2020: Monitoring the Jaguar in the Amazon | WWF

2020: Monitoring the Jaguar in the Amazon

Posted on
22 diciembre 2020
We have followed the footsteps of the jaguar for more than two years using camera traps in a territory on the border of the Colombian, Ecuadorian, and Peruvian Amazon. Together with WWF Peru and Ecuador, we revealed this year the study that gathers much of the data collected these past years and the analyses carried out by the working groups in charge of this effort in community monitoring and conservation science.

The study was conducted in the Napo-Putumayo tri-national corridor shared by the three countries, and it was published in the journal Global Ecology and Conservation. It is the first investigation about a jaguar population in a national park in Peru (Gueppi Sekime National Park) and one of the first carried out in indigenous lands and protected areas in Ecuador and Colombia (the Cuyabeno Fauna Reserve and the Predio Putumayo Indigenous Reservation, respectively).

What did we learn? The researchers concluded that protected areas and indigenous territories are key to the conservation of the jaguar in the Amazon, since they serve as a fortress for vertebrates such as the jaguar, which constantly move across geopolitical borders. Fortunately, this part of the northwestern Amazon has yet not been substantially modified, which shows the importance of maintaining conservation efforts in these territories.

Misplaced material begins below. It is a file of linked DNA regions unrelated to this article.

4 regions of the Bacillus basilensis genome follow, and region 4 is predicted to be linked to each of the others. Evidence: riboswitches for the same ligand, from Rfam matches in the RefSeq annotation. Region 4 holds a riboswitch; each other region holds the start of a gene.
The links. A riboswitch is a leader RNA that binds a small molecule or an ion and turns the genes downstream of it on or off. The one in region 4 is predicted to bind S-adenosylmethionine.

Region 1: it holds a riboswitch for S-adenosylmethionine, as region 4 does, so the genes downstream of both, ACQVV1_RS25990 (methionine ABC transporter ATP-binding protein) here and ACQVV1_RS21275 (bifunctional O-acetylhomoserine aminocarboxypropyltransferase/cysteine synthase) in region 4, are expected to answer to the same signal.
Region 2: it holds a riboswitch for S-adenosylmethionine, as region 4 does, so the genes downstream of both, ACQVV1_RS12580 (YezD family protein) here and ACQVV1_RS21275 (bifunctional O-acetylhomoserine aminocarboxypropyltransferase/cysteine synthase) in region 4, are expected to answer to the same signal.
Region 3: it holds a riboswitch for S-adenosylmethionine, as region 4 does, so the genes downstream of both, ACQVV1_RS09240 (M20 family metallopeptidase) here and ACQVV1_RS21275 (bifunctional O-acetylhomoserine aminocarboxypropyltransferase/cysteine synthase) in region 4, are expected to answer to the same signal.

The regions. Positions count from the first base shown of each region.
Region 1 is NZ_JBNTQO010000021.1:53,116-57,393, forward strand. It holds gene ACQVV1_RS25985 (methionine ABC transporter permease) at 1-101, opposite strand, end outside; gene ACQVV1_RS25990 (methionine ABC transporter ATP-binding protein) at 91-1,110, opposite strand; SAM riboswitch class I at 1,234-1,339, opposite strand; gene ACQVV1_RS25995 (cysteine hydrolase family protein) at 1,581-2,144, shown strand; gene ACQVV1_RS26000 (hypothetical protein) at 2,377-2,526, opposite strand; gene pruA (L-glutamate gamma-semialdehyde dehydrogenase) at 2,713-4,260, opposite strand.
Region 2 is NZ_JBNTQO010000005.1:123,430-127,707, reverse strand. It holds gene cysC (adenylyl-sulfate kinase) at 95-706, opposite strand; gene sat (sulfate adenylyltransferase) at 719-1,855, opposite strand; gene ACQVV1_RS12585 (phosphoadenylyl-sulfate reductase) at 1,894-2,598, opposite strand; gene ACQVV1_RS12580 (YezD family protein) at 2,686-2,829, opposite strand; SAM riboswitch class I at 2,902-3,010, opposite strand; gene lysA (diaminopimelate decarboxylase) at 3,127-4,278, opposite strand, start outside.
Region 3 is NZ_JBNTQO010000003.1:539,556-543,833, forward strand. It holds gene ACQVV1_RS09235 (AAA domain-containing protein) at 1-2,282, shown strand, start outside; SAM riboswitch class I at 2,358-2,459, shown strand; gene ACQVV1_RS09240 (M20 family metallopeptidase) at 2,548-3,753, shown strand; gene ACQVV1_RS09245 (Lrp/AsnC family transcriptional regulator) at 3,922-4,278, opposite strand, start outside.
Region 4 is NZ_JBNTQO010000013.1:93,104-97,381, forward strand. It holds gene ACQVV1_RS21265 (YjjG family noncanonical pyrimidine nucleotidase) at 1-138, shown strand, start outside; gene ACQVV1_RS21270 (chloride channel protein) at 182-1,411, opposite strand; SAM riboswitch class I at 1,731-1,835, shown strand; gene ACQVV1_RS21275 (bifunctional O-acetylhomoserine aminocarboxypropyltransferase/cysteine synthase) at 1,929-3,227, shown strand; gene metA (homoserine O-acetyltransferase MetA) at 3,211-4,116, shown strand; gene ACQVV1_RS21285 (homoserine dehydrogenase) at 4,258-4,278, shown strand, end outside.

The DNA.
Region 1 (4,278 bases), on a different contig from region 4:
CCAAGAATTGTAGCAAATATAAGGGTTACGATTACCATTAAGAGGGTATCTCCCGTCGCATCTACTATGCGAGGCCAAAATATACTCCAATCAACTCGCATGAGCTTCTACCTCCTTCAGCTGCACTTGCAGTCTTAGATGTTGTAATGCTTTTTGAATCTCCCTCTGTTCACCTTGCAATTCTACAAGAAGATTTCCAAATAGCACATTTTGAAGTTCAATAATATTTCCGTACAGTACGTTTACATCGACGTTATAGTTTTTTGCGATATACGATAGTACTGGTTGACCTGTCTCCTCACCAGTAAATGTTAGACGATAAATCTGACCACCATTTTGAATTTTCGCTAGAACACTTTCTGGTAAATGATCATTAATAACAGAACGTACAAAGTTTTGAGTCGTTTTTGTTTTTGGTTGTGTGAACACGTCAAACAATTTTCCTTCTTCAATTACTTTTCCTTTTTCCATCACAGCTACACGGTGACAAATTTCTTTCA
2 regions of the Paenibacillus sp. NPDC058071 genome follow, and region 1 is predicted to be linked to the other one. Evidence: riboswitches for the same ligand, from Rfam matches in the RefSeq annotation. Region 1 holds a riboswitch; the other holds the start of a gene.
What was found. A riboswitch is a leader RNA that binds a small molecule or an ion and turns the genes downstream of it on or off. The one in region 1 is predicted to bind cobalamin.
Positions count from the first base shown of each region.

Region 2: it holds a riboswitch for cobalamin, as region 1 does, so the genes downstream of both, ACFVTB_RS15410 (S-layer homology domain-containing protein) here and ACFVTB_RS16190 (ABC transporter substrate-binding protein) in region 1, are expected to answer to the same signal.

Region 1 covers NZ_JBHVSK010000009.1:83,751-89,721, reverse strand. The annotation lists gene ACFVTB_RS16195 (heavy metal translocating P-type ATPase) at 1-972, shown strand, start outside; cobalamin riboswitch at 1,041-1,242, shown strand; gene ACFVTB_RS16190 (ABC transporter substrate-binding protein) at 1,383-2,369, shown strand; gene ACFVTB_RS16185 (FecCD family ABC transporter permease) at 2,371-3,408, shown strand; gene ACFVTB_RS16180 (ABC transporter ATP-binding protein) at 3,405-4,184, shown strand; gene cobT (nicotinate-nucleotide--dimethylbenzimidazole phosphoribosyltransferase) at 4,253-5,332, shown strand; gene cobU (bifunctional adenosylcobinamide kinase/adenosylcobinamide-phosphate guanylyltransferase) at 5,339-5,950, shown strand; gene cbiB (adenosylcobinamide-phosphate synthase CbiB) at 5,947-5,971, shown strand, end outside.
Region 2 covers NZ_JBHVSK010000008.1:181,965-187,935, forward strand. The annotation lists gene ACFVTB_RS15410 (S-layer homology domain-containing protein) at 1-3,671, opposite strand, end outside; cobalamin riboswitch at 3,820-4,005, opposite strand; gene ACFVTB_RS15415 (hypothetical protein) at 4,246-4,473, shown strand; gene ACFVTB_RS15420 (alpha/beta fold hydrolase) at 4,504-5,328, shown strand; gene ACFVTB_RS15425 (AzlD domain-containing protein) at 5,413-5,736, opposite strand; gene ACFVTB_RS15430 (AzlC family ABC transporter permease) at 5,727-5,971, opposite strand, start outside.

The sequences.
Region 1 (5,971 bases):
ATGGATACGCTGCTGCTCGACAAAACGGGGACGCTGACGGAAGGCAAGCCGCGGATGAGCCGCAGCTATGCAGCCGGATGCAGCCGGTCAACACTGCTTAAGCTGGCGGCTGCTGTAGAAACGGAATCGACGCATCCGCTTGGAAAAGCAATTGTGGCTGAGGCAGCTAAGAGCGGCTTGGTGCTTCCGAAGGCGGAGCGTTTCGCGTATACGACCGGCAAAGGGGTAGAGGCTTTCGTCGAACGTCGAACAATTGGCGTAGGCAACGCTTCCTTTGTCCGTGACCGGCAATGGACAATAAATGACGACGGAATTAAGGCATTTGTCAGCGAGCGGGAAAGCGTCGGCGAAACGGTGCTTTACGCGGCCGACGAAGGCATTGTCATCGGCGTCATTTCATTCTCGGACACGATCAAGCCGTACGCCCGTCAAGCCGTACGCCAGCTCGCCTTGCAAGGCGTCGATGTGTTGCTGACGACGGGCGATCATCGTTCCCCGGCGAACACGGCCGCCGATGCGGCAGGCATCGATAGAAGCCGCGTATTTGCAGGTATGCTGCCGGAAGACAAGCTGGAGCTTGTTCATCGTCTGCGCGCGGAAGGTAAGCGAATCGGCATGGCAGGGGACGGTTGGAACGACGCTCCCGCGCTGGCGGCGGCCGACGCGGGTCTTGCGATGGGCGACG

In Colombia, we have carried out monitoring activities in the Predio Putumayo Indigenous Reservation, since it is images of the species and analyzed them as part of an effort to strengthen local governance processes.

We spent 10,500 hours of work analyzing 64,700 photos taken in an area of 540 km2. The images yielded an estimated population of 2,000 jaguars in the corridor, which represents a density of 1.5 jaguars per 100 km2.

This information is a key input for future jaguar conservation plans that include protected areas and indigenous territories and that recognize the importance of working with the communities that inhabit these areas